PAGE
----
Sleeping Well May Improve Breast Cancer Survival Rates

– Written by JoAnna Inks 

breast cancer ribbon - JoAnna Inks Sleep Solutions

My mom is my hero.  She’s a two-time breast cancer survivor and one of the strongest people I know.  That’s her beautiful face in the photo with me.

So many families are touched by this hideous disease and increasing survival rates is so important.

I know, I’ve said it a million times—and those experts keep backing me up! Sleep is critical to our health and well-being. 

If we suffer from insomnia we know without even having to read about it that it leads to irritability, fatigue, difficulty concentrating and memory loss as well as a host of other issues. 

If you’re sleep-deprived, you’ll be far more likely to snap at your kids when they jump out and scare you or at your spouse for forgetting to buy bread. You’ll also be more likely to forget where you put your keys and might even blank out when you’re trying to do a presentation at work. 

How many of us have stood in the pasta aisle of the grocery store in a sleepless haze, suddenly clueless about why we went down there…did we need sauce? Noodles? Parmesan?  

It can be easy to brush these things aside as minor annoyances if we’re intent on keeping our busy life going at breakneck speed and not making enough time for sleep. 

But now, more and more studies are finding that there might be long-lasting benefits to getting the average seven to eight hours of sleep we need every night: reduced chance of high blood pressure, diabetes, and obesity, just to name a few. 

And if that isn’t enough to convince you, there is a new study that shows that sleeping well can even improve your chances of breast cancer survival.

Dr. Amanda Phipps, along with other researchers, has discovered a link between women who died of breast cancer and poor sleep habits pre-diagnosis.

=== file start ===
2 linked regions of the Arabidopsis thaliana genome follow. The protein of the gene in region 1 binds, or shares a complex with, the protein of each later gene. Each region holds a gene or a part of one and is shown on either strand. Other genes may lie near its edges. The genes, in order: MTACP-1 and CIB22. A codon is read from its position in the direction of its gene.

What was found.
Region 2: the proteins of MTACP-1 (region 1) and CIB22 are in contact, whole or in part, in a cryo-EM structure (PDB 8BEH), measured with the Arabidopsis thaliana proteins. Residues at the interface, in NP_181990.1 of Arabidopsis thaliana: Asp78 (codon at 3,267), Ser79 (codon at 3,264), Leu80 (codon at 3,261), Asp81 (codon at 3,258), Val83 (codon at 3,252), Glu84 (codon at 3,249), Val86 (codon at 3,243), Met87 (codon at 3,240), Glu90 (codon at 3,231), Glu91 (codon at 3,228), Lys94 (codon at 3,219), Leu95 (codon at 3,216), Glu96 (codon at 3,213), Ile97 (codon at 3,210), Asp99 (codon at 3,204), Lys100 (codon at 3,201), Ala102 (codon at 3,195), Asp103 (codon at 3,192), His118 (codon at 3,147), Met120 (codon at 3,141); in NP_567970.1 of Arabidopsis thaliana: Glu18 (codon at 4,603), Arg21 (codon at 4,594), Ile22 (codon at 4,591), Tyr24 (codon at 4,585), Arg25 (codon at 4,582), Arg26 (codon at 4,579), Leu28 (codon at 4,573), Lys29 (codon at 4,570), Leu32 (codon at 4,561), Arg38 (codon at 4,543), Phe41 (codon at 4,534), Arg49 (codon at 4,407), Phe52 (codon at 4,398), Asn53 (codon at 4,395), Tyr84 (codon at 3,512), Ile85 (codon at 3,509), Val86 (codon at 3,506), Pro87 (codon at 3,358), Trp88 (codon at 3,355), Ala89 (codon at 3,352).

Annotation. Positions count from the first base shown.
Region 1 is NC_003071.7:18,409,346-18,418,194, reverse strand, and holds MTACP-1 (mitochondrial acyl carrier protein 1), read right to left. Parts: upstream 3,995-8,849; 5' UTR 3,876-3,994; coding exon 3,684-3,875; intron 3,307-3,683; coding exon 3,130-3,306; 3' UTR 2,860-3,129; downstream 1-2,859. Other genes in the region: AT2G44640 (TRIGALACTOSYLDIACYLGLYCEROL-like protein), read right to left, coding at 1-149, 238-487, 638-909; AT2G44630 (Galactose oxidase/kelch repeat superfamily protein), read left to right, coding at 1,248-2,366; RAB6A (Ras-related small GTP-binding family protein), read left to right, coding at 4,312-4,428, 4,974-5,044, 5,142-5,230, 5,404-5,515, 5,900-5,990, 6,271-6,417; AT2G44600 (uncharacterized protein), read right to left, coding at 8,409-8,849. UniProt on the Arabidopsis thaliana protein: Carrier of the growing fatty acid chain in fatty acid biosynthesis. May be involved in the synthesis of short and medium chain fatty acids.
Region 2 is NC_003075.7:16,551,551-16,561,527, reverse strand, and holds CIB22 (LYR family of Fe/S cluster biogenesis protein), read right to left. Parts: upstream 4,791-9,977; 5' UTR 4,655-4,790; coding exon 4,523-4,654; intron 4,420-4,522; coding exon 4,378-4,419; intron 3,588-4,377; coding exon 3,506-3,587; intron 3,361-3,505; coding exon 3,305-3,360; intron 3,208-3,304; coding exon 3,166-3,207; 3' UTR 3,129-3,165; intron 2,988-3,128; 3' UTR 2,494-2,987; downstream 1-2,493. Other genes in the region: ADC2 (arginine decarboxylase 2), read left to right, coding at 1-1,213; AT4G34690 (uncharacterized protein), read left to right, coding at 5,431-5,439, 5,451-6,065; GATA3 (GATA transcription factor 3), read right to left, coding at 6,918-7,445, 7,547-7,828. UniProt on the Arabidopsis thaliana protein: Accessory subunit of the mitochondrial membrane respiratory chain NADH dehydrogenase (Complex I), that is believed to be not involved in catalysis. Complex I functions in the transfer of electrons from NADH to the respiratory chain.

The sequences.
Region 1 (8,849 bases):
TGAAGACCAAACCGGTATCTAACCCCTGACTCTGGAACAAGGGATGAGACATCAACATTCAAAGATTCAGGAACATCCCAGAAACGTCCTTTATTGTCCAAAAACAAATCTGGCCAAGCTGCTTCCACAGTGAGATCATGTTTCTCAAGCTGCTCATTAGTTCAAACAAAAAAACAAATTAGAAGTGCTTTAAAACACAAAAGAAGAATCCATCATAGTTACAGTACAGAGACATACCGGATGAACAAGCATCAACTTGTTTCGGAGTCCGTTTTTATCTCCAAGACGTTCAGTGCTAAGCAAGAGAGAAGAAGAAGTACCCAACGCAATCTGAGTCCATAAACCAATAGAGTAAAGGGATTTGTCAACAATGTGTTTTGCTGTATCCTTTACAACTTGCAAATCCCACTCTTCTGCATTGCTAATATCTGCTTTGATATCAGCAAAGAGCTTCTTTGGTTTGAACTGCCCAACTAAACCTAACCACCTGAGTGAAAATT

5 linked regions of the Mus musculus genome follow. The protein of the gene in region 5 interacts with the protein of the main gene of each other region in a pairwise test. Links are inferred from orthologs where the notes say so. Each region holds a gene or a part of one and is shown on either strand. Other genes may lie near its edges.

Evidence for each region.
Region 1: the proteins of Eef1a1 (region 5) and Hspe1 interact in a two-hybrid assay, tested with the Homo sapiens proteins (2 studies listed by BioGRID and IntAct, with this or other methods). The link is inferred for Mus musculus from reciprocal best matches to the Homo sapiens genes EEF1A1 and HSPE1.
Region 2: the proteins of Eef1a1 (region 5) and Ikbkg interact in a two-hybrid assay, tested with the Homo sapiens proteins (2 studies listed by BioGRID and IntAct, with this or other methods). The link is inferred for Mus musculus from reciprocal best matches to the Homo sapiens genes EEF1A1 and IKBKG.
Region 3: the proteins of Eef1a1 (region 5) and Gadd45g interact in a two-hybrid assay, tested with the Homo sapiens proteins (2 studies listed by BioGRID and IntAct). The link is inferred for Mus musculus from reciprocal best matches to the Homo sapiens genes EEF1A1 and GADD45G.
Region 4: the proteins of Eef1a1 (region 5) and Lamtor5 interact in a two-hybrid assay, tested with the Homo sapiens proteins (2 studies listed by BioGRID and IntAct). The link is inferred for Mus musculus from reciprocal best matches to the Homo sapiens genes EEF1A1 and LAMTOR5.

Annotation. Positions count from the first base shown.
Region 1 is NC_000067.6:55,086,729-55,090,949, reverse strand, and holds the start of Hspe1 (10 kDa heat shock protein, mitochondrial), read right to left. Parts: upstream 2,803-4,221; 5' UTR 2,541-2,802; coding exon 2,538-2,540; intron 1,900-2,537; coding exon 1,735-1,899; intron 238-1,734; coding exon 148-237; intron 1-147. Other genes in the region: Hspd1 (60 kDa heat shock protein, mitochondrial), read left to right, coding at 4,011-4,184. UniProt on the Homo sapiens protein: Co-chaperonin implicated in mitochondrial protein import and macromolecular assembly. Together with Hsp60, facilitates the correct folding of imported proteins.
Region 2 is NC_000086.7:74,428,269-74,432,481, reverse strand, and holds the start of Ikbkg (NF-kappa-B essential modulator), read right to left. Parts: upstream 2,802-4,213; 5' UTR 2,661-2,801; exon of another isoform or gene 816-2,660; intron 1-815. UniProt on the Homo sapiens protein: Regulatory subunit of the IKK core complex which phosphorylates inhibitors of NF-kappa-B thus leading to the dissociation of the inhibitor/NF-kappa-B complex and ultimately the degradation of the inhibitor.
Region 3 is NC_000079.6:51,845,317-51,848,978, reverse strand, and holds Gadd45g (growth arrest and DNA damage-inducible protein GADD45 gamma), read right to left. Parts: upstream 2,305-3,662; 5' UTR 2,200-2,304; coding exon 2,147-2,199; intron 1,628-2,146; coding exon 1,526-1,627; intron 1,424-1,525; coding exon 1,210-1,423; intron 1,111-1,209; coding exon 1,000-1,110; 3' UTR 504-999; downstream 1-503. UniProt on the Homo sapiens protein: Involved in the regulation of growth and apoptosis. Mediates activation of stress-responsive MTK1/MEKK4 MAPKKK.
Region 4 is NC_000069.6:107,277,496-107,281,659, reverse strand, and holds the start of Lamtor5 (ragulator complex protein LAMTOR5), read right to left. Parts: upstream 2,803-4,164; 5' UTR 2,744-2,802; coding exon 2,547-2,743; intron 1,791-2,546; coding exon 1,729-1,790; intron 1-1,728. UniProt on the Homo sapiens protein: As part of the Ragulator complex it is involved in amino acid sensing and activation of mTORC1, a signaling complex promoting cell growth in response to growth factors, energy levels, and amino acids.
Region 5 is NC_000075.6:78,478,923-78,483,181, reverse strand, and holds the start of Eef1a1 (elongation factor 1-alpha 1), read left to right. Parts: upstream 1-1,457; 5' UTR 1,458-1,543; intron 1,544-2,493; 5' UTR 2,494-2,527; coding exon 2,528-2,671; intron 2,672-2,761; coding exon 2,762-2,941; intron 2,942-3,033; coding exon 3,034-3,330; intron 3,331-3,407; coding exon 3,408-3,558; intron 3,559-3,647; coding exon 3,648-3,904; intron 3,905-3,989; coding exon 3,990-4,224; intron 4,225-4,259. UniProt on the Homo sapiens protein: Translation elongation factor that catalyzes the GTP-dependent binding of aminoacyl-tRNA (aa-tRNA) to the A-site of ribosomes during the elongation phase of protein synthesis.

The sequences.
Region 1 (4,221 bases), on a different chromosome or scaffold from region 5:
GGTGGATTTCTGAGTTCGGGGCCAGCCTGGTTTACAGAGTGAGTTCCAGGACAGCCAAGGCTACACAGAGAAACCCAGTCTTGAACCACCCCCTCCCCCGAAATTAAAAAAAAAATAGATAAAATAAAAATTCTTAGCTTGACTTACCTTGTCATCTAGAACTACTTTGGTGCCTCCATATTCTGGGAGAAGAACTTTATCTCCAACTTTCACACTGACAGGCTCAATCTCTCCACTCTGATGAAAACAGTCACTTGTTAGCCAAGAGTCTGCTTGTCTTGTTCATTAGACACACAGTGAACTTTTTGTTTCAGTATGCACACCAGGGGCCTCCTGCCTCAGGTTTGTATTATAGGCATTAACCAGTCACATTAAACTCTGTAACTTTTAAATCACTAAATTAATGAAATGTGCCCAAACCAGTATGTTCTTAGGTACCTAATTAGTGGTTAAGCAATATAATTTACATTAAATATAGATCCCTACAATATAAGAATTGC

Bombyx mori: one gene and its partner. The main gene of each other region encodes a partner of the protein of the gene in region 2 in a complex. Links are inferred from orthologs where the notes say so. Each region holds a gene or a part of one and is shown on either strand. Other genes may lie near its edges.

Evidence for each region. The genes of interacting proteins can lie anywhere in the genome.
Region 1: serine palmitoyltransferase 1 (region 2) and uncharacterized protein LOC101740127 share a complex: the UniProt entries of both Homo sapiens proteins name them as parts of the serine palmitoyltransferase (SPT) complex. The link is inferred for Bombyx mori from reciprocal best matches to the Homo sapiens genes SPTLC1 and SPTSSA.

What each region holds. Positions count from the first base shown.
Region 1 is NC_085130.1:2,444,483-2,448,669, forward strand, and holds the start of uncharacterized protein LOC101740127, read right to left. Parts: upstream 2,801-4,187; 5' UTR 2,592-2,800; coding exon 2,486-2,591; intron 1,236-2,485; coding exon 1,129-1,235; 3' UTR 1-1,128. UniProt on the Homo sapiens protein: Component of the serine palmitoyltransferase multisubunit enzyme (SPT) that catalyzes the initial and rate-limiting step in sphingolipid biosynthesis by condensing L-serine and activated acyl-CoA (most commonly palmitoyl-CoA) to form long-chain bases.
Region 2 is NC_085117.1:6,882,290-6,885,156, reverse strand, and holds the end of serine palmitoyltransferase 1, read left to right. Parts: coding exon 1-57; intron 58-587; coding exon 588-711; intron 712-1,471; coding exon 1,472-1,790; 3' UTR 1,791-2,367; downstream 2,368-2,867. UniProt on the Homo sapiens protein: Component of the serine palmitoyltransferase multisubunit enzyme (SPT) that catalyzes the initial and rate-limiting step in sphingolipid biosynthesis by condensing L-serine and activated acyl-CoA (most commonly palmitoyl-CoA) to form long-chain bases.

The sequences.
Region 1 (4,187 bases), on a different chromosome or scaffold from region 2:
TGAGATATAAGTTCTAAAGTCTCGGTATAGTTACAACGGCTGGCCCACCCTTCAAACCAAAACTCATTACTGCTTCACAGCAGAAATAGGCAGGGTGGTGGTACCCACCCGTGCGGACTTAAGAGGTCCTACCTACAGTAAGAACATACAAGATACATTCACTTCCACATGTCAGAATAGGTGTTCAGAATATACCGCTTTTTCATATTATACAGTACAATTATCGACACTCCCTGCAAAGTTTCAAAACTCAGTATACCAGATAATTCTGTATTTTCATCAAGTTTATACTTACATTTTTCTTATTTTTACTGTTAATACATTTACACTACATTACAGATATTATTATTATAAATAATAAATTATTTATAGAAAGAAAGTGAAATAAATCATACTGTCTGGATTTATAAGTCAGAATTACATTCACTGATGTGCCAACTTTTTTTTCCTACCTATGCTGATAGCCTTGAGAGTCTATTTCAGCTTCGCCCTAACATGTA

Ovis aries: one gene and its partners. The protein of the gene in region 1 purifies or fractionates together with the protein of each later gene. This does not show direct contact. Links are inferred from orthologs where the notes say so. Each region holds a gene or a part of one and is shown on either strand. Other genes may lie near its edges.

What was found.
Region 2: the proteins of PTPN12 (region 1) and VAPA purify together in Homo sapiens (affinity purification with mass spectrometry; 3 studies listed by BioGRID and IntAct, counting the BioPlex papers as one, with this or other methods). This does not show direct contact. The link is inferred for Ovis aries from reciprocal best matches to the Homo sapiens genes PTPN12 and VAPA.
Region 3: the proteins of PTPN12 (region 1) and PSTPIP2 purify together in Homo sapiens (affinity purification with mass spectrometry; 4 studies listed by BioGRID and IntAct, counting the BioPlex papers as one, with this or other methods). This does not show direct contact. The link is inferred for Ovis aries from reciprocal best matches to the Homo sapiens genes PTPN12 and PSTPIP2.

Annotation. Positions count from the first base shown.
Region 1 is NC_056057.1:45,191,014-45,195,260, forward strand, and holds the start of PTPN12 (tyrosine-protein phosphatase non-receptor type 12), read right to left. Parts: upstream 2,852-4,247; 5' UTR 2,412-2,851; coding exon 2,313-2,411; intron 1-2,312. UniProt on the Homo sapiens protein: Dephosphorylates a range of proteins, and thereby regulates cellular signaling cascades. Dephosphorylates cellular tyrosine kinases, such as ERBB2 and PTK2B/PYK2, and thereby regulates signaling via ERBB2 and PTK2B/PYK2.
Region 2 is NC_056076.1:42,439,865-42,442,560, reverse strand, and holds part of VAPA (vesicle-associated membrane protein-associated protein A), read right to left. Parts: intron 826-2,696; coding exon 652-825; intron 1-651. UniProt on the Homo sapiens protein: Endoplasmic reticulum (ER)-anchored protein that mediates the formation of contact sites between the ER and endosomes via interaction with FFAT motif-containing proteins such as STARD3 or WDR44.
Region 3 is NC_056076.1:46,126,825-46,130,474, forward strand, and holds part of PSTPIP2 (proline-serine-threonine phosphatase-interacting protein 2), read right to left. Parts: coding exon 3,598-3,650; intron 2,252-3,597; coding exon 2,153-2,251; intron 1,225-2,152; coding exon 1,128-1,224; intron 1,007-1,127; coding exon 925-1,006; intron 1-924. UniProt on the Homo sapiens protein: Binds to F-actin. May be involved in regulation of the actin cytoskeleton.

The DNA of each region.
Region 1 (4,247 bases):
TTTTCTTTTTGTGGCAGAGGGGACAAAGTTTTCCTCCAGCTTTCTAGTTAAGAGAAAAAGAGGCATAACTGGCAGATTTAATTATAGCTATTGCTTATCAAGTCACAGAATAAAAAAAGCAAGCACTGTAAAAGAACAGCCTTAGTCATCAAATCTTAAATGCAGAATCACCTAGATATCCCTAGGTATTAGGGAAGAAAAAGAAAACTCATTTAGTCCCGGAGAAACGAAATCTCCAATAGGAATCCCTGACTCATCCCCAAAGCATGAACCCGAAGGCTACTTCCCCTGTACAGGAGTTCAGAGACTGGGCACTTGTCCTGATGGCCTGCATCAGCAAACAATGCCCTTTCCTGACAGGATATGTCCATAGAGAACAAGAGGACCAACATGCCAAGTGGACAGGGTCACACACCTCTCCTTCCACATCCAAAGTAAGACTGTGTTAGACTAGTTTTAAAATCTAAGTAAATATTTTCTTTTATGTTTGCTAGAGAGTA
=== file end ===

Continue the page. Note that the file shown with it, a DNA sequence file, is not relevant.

She used data from approximately 7,500 Women’s Health Initiative study participants who had been diagnosed with breast cancer and found that the women who slept less than five hours a night (which constitutes fairly severe sleep deprivation) before their diagnosis had about one and a half times the increased risk of dying from their disease compared to women with breast cancer who said they slept the recommended amount of sleep a night.  

They didn’t collect sleep data from women after their diagnosis, because the stress of having cancer and going through treatment can cause sleep issues. 

According to the Huffington Post, another study found that women at high risk of breast cancer had a shifted cortisol cycle. 

Cortisol is a hormone that helps regulate the immune system and has an effect on cells that help fight cancer. It usually reaches peak levels at dawn and then declines during the day, so it can be disrupted if a person isn’t sleeping well.  

Melatonin, which is also used by the brain while we sleep, is an antioxidant that can help prevent damage to DNA that can lead to cancer. It also slows the production of estrogen, which can encourage cancerous breast and ovarian cancers to keep dividing.

So there you have it; even more, reasons to start getting to the bottom of why you aren’t sleeping well. Developing new sleep habits could change your whole life by making you healthier and happier. And in some cases, it could even save your life. 

Not sleeping well?  We should talk. Book a complimentary discovery call with me today so that you can share your sleep struggles and I can help you get your sleep back.

Here’s to a well-rested family,